8. The micromanipulator of claim 7, in which said control member and said electrical elements are components of a separate unit having flexible electrical connection to said servomotors.

This invention relates to a spherical-coordinate micromanipulator for the operating element of a vitrectomy instrument, wherein motion of the operating element is controllable in any desired direction of the coordinate system.

Vitrectomy is a new method of operation in the field of vitreous surgery. With respect to access or entry into the volume of the corpus vitreum, one distinguishes between "open sky vitrectomy" and "vitrectomy via pars plana". Vitrectomy through the pars plana makes use of special motorized instruments for the purpose of cutting the pathologically modified vitreous body into small pieces, and at the same time drawing them off. In detail, the present methods are described by H. D. Gnad in an article entitled, "The Present Status of Vitrectomy", published in Klinische Monatsblatter fur Augenheilkunde, 166 (1975), pages 817 to 825. And in the journal "Archives of Ophthalmology", Volume 88, September 1972, pages 325 to 329, B. R. Straatsma et al. have described a spherical-coordinate micromanipulator for vitrectomy operations. The disadvantage of the known micromanipulator is that the movement of the vitrectomy instrument is carried out manually, without any auxiliary energy. For each of the three coordinate directions involved, a mechanical operating element is provided. This type of motion control is so cumbersome, due to the need for continuous change between the three operating elements, that the user can guide the vitrectomy instrument to the target point only after various manipulations and frequent change of the grip of the hand.


The object of the present invention is to provide the surgeon with an improved micromanipulator which achieves simpler, more precise, and faster control of a vitrectomy instrument within the eye than has been previously the case, thus shortening the time to perform an operation, and making possible more difficult or more lengthy operations.

This object is achieved in accordance with the invention by providing independent remote-controlled electric servomotors for guided displacement in each of the three spherical coordinates of a vitrectomy instrument mounted to the micromanipulator. A single manual control element is preferably provided for determining displacement motion of the vitrectomy instrument, said element being capable of deflection in accordance with the direction of the spherical coordinates and of being located at any desired point separated from the instrument.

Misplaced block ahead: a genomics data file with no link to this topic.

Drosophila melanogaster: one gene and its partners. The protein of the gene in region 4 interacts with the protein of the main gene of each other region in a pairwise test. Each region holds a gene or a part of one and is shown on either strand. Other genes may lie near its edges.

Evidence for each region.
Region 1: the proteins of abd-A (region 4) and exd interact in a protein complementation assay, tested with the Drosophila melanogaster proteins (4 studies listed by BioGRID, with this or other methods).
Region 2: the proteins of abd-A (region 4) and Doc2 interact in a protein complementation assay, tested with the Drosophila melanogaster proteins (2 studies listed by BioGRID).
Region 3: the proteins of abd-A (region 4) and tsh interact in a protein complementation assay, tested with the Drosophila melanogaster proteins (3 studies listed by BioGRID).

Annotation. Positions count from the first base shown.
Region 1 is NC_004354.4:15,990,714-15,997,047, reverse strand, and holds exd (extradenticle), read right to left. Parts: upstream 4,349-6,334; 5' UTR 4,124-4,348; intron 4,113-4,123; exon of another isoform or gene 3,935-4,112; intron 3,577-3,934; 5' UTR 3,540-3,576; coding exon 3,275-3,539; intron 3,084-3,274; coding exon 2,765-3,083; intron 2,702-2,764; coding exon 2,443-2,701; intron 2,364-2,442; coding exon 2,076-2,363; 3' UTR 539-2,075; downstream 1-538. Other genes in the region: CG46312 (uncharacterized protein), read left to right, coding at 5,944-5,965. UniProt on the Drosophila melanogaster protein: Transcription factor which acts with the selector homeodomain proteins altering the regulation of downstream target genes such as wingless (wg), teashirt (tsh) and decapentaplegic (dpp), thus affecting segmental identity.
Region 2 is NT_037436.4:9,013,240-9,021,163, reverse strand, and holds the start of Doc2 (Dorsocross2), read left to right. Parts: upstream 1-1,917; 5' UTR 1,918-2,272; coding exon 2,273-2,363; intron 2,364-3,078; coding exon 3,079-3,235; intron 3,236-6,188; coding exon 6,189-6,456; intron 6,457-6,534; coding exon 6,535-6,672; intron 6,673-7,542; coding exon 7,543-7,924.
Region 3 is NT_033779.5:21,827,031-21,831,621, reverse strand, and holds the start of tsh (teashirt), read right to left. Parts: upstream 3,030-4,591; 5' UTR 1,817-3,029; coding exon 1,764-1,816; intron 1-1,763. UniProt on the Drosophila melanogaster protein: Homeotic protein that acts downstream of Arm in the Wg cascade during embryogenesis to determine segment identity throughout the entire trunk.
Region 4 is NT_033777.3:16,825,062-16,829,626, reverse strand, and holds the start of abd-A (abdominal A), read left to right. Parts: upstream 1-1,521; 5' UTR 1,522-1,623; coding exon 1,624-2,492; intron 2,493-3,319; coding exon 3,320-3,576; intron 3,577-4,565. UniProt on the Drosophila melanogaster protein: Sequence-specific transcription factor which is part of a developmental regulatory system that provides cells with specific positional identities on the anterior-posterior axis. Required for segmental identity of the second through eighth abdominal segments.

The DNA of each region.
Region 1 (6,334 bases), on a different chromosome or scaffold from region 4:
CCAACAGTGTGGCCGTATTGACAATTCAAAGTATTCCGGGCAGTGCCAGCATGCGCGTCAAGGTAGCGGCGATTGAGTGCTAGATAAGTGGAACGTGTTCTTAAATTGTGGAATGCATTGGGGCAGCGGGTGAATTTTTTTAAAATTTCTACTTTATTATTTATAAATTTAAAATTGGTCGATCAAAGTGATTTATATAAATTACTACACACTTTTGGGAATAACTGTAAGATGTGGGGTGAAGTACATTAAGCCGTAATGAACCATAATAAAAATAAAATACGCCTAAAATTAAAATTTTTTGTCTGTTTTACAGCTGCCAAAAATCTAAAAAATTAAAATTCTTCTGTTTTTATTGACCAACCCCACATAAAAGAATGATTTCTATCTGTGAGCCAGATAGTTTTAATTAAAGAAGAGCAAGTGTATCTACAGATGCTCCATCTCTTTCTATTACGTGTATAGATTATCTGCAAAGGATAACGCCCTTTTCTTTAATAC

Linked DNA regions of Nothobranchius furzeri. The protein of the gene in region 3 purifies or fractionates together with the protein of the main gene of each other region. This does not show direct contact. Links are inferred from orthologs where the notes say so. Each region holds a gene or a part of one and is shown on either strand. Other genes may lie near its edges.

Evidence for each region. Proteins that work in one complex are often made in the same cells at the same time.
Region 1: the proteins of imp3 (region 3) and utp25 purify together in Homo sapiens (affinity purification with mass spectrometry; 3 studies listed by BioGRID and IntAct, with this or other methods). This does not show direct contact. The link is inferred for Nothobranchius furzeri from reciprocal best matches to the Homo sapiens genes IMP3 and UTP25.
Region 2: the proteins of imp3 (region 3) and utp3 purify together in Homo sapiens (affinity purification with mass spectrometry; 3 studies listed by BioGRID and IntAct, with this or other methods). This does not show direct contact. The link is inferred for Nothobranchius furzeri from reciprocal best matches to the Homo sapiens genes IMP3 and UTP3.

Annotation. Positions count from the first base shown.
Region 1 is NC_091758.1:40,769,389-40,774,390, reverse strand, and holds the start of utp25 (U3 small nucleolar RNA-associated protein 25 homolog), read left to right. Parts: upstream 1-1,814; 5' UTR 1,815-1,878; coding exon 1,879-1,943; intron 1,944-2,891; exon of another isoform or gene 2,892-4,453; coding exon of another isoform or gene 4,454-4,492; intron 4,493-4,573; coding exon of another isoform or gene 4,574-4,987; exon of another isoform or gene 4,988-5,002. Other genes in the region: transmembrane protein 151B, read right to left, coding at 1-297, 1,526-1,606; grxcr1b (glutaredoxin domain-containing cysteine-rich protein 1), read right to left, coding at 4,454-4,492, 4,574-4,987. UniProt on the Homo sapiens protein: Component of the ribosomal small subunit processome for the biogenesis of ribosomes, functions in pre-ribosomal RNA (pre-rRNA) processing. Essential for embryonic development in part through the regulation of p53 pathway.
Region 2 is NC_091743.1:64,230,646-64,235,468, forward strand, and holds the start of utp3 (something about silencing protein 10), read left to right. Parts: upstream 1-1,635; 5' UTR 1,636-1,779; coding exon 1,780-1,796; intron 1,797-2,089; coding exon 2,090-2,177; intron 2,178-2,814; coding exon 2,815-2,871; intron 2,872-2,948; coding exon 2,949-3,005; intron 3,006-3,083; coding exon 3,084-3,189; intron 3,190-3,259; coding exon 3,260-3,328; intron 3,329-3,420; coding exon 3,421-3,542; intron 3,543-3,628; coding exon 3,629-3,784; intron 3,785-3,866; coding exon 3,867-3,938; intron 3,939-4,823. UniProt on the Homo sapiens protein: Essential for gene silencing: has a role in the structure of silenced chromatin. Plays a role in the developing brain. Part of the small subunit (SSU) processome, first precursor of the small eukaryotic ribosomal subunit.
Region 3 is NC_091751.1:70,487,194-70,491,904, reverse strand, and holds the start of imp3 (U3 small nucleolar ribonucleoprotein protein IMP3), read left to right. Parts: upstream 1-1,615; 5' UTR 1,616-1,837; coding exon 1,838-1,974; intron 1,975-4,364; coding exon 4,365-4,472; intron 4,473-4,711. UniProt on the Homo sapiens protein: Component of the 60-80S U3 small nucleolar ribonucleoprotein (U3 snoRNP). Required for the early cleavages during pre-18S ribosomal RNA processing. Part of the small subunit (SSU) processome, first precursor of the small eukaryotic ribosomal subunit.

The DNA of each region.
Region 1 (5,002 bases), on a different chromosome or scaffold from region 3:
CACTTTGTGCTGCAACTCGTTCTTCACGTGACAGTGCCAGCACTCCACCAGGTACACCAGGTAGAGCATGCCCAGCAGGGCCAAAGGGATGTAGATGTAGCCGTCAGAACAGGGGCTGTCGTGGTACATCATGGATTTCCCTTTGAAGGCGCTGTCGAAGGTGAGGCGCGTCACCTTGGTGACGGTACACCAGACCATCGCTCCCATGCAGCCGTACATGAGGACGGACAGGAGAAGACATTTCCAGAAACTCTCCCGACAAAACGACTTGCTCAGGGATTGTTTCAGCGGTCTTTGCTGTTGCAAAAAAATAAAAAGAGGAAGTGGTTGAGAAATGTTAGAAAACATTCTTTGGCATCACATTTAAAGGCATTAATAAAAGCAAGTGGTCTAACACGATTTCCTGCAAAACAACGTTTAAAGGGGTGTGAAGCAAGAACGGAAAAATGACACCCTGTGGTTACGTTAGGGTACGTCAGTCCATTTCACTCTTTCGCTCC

In one advantageous embodiment of the invention, the control element is developed as a control stick, one end of which carries a rotatable knob, and the other end of which is preferably cardanically mounted, being associated with electric signal transmitters which, upon deflection of the control stick within the degrees of freedom afforded by universal action of the support and upon turning of the rotatable knob, cause a predetermined and corresponding movement or speed of one or more of the servomotors, and thus of the vitrectomy instrument.

The servomotors are preferably embodied as DC motors, and a separate electric signal transmitter is preferably associated with each direction of rotation of each of the servomotors.

An electric switch is also preferably provided for selective reversal of the direction of rotation of the servomotors which serve the angular components α1 and α2 of the spherical coordinates.

The advantages obtained with the invention consist of ease and precision of handling, which leads to physical and mental relief for the surgeon.


One embodiment of the invention is shown by way of illustration in the drawing and will be described in further detail below. In the drawings:

FIG. 1 is a side view of the instrument of the invention;

FIG. 2 is a top view of the instrument shown in FIG. 1;

FIG. 3 is an enlarged section through part of the instrument, along the line III--III of FIG. 1;

FIG. 4 is an enlarged section through another part, along the line IV--IV of FIG. 2; and

FIG. 5 is a schematic diagram of the operating element with its connection to the respective servomotors which effect the movement.